“Terraforming” was, until recently, the stuff of sci-fi. Now, a company called Terraformation wants to fight climate change by rapidly restoring forests around the world.
Effective methods of carbon capture are clearly much-needed – and fast – to mitigate climate change. Forests are natural carbon sinks, which makes reforestation a reliable method of carbon sequestration. The question is: can we reforest enough land at sufficient speed to significantly reduce CO2 pollution? Not only are we still logging extant forests at calamitous rates, but it takes a lot of work to plant billions of trees – and several years for those trees to grow.
Terraformation, a recent venture by ex-Reddit CEO Yishan Wong, believes it can surmount these obstacles. By borrowing from his Silicon Valley startup philosophy, Wong hopes a fusion of forestry expertise and smart engineering can “solve climate change through mass reforestation”. It’s a deliciously simple prospect, but is it truly feasible, or just another startup blowing hot air?
The fact that Wong, who has worked at Reddit, Paypal and Facebook, is no stranger to the world of big tech will understandably spark skepticism. “Technological solutionism” has been much derided, with many tech entrepreneurs often selling marketing campaigns that are ultimately more effective than their alleged sustainable solution.
But there are clearly some advantages to Terraformation’s approach. Due to the nature of the company, which borrows its approach from Silicon Valley startups, Terraformation has something that a lot of non-profit initiatives do not: money. In the company’s latest funding round, they raised an impressive 30 million USD, having attracted many high-profile angel and institutional investors.
Terraformation seems particularly interested in solving the problem of scale. We know that forests capture carbon, but we need to move fast, so how can we make reforesting en masse easier and quicker?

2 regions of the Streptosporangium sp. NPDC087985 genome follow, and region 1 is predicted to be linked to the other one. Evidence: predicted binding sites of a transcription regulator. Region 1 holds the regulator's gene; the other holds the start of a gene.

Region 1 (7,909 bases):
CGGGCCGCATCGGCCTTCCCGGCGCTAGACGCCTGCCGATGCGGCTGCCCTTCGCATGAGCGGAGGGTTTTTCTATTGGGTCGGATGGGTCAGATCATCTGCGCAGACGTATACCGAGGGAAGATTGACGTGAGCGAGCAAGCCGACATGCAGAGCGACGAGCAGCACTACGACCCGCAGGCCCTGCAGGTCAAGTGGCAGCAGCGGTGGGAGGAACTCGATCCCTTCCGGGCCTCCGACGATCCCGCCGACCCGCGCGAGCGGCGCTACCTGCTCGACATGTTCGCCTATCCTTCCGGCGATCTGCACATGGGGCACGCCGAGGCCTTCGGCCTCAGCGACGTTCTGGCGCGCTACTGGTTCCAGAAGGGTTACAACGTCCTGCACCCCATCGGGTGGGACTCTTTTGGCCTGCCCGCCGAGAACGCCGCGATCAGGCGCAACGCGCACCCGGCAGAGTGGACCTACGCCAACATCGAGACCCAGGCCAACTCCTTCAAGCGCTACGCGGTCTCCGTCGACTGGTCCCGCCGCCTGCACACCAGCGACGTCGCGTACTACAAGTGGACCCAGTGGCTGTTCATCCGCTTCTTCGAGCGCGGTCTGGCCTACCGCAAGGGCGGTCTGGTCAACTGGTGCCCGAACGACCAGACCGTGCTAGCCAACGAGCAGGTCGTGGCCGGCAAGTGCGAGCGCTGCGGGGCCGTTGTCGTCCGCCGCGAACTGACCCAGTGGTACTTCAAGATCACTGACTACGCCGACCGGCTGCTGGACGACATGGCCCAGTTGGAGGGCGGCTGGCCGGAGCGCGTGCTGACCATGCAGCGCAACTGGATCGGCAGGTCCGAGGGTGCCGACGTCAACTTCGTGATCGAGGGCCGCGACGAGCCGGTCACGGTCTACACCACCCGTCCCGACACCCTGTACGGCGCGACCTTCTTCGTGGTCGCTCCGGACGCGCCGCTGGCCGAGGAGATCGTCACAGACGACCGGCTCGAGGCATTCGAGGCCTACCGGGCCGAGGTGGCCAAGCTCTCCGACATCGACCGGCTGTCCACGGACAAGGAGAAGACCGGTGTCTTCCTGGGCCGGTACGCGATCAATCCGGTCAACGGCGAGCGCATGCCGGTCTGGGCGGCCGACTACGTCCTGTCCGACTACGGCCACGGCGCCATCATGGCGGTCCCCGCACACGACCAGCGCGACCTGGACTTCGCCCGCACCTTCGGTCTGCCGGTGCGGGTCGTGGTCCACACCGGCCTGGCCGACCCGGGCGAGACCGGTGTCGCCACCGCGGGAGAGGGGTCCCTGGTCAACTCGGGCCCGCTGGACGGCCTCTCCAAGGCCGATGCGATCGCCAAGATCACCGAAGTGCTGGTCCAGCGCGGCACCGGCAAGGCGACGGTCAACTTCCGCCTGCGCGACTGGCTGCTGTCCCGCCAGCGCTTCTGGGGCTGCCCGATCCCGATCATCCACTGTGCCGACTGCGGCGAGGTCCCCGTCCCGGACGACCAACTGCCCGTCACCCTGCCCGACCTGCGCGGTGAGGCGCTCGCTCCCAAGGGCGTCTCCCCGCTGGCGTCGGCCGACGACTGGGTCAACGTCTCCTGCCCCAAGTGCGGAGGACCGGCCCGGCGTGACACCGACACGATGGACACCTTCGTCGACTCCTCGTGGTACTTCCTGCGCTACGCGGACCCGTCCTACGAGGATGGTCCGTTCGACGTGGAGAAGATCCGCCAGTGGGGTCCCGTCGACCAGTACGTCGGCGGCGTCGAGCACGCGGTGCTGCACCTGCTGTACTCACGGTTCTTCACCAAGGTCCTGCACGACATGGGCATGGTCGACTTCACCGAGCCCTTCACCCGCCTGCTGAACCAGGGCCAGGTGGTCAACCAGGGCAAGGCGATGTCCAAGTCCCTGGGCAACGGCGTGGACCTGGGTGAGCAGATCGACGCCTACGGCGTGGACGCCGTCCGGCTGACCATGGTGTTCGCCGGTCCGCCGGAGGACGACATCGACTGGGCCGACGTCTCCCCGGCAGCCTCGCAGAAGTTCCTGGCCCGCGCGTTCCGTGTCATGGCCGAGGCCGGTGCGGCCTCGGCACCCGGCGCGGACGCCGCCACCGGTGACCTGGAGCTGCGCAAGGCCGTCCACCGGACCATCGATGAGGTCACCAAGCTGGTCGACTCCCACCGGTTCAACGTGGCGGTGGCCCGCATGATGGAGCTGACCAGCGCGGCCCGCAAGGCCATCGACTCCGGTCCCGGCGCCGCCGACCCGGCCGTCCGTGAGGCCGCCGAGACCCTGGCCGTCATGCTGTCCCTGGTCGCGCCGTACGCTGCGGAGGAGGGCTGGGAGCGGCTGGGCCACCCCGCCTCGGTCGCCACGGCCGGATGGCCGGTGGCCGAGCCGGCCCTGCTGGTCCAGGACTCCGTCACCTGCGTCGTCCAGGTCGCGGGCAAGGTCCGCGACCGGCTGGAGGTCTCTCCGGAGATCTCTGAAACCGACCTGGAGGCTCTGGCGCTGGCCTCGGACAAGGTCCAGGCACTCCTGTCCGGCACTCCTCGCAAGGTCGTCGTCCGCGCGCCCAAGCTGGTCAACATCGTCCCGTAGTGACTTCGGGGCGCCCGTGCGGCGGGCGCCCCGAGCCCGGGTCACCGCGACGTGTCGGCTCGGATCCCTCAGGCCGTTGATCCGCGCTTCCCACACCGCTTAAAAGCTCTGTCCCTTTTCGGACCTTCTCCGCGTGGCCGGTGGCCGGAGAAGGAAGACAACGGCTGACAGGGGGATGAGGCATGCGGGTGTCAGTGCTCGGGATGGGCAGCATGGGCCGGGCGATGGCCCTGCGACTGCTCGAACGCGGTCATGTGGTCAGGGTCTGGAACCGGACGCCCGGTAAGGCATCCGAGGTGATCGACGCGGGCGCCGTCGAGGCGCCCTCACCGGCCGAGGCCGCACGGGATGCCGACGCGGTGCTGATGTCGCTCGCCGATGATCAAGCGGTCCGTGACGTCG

A Recipe for Reforestation Success?
Terraformation’s approach is to target the bottlenecks standing in the way of mass reforestation: the availability of land, water, and seeds. The company has developed what sounds like the IKEA of forests: standardised, modular solutions that can be deployed across different environments.
Firstly, the company has created a seed bank housed in a shipping container, which is solar-powered and includes all the equipment for storing the seeds needed to replant forests. Seed shortages are a key barrier to reforestation, with many seeds today damaged by unsuitable storage conditions. Terraformation’s seed labs are capable of storing up to five million seeds, enough to restore 5,000 acres of land per year.
Terraformation has also developed a flat-pack greenhouse, which includes everything needed to germinate seedlings. This nursery kit can be put together with just two people and can support approximately 20,000 trees per year.
To tackle water shortages, Terraformation has built an off-grid, solar-powered desalination system that can produce over 30,000 gallons of water per day. This is particularly necessary in arid regions, where extra water is needed for the trees to thrive.
With these methods, Terraformation claims to have achieved a reforestation rate of around five times the industry average. Their plan is to partner with organisations and companies around the world to roll out their smart solutions. Rather refreshingly, Wong says he is also happy for others to copy Terraformation’s ideas, claiming that no single organisation can solve this problem alone – so they’ll need all the copycats they can get.
Questions of how feasible Terraformation’s bold plan to reforest three billion acres really is, and how the replanted forests will be effectively managed, abound. But with time ticking, Terraformation’s ambition and commitment to problem-solving may just have something we desperately need.